Another partnership announcement today from WebEx (on the Webinar Success Industry News page as always). I think this bundled service option is pretty cool. They are working with Language Line Services to let customers record a webinar event and then ship the audio track and files for translation into one of 8 non-English languages. The Language Line guys translate the text on the slides and re-record the audio, then slam the pieces back together to create a complete translated recording that viewers in other countries can watch on-demand.
The concept is a great one, and is absolutely necessary in a global business environment. There is a lot of North American (or at least English language) egocentricity in the web conferencing biz, and companies who figure out a smooth and convenient way to open new markets for their customers are going to do well.
I certainly haven't tested this service (it was just announced today!) but I have used other slide translation services in the past. You've got to be very careful with that kind of work. If you have embedded graphics with text, you're probably out of luck, since the normal translation routine deals with native PowerPoint textboxes. And sometimes these companies have a hard time ungrouping items for translation, regrouping them, and re-applying animations (especially if you use a lot of overlays and fancy PowerPoint tricks). There's also a potential problem with formatting, since the new text is never the same length as the original. You can have a tough time shoehorning the translated words onto a chart or table. The principles of good PowerPoint design should apply to all versions of your presentations, and this means you should demand the right to review and reformat your slides before the final reassembly with the audio track.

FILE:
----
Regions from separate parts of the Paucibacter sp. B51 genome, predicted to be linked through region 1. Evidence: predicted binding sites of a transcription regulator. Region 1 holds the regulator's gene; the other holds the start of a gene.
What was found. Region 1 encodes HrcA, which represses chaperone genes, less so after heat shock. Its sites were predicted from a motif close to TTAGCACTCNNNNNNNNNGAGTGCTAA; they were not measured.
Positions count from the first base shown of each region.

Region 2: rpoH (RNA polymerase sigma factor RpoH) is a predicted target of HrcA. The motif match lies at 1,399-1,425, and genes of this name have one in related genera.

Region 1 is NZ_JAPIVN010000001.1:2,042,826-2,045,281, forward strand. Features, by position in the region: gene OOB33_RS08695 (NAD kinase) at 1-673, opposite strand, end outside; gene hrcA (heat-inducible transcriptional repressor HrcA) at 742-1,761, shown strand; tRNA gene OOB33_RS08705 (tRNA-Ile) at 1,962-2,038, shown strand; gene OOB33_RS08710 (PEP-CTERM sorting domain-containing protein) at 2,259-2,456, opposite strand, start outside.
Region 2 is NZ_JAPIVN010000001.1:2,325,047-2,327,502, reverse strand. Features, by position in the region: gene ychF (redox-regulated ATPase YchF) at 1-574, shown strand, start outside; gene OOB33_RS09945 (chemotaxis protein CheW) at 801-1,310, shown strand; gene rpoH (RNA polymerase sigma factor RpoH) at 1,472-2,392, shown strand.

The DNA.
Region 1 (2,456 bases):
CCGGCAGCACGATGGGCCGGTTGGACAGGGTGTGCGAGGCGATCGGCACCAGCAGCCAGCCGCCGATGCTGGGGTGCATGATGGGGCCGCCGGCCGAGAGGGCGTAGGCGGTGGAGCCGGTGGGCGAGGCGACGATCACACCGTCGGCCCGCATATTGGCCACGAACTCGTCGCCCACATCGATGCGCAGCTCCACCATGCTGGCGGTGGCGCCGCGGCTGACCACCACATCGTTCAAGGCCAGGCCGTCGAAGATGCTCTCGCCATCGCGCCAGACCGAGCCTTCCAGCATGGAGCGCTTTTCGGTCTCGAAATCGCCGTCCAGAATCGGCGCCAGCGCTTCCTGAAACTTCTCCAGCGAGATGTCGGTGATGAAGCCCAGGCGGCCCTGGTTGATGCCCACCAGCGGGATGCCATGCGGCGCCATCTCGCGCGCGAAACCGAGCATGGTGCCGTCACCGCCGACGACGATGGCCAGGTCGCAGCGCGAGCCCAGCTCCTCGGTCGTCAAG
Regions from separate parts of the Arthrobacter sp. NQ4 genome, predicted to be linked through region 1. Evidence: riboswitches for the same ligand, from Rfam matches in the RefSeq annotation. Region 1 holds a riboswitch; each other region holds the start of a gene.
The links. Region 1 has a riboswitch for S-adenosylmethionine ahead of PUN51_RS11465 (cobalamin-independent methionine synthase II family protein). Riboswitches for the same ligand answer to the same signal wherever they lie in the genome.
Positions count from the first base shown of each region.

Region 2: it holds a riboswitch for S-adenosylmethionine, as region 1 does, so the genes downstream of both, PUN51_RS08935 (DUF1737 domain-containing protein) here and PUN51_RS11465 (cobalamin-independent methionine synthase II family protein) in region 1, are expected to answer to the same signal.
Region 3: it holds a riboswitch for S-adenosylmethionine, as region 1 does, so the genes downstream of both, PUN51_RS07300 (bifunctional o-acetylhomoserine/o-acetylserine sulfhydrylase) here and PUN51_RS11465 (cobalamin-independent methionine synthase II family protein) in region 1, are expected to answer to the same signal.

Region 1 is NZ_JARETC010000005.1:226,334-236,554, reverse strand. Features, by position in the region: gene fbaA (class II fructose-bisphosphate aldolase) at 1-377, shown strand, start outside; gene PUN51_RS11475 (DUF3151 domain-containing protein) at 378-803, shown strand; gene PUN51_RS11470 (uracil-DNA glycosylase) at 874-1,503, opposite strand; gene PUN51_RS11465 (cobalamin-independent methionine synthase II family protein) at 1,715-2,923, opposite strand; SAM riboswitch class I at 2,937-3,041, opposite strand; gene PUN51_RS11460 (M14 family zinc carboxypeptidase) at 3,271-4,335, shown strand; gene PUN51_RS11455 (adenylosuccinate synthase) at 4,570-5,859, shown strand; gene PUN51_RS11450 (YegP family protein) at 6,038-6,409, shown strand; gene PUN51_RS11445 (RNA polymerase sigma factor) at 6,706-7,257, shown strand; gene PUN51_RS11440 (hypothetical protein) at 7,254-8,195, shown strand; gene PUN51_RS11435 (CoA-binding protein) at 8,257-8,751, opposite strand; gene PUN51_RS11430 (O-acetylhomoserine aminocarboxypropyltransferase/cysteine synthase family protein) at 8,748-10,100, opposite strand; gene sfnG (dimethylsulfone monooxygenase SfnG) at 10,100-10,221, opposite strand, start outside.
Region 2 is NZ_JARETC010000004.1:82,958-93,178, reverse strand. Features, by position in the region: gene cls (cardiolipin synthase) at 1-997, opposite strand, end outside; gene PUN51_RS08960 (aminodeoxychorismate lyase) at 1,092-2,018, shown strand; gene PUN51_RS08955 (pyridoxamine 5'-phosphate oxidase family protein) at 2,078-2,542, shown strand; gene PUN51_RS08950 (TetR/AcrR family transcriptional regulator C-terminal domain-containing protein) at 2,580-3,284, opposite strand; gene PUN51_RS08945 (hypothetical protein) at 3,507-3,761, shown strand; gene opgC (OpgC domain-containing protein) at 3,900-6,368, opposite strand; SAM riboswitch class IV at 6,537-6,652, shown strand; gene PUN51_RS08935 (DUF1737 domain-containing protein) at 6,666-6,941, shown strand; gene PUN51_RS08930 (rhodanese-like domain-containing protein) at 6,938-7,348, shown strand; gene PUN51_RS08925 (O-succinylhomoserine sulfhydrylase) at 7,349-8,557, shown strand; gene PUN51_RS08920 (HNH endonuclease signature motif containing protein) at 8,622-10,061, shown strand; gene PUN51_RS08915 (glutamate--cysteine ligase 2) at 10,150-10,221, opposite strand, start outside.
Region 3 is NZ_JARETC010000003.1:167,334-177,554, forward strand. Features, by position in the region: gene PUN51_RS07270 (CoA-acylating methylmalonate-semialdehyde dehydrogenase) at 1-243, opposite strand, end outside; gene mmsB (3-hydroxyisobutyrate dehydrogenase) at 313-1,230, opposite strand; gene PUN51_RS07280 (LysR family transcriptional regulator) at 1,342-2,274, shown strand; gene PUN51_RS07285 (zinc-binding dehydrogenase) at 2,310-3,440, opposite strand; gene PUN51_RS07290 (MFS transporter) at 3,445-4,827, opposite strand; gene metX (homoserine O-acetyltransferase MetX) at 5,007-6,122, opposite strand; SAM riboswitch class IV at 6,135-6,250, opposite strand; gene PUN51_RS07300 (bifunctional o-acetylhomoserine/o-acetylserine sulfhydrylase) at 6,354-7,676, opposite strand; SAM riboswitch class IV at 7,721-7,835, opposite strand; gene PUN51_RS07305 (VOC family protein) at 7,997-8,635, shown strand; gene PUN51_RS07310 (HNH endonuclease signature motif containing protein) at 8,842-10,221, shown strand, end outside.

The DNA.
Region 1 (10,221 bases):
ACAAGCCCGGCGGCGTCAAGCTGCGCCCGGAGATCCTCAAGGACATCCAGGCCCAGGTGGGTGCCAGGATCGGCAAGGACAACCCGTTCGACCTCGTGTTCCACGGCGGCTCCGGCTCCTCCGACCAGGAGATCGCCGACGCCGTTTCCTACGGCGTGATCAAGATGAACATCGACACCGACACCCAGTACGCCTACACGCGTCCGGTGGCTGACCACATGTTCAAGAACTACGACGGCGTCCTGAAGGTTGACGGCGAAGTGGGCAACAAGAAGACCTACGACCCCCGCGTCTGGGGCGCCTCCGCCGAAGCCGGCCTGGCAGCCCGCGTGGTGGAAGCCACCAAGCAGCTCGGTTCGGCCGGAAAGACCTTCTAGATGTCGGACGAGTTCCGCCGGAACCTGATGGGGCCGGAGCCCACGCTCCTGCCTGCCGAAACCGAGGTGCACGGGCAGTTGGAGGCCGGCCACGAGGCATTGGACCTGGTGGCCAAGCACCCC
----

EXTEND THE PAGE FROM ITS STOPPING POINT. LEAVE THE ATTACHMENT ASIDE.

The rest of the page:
I have found that translation works best with the worst kinds of PowerPoint creations... boring sets of bulleted text on slide after slide.
None of this is a dig at Language Line. They might be incredible at their work. I have no idea how they go about their business. But if you are planning to take advantage of this new offering, I hope I have given you some hints on what questions to ask beforehand and what to review before accepting the output. If any of you try this, let me know how it comes out!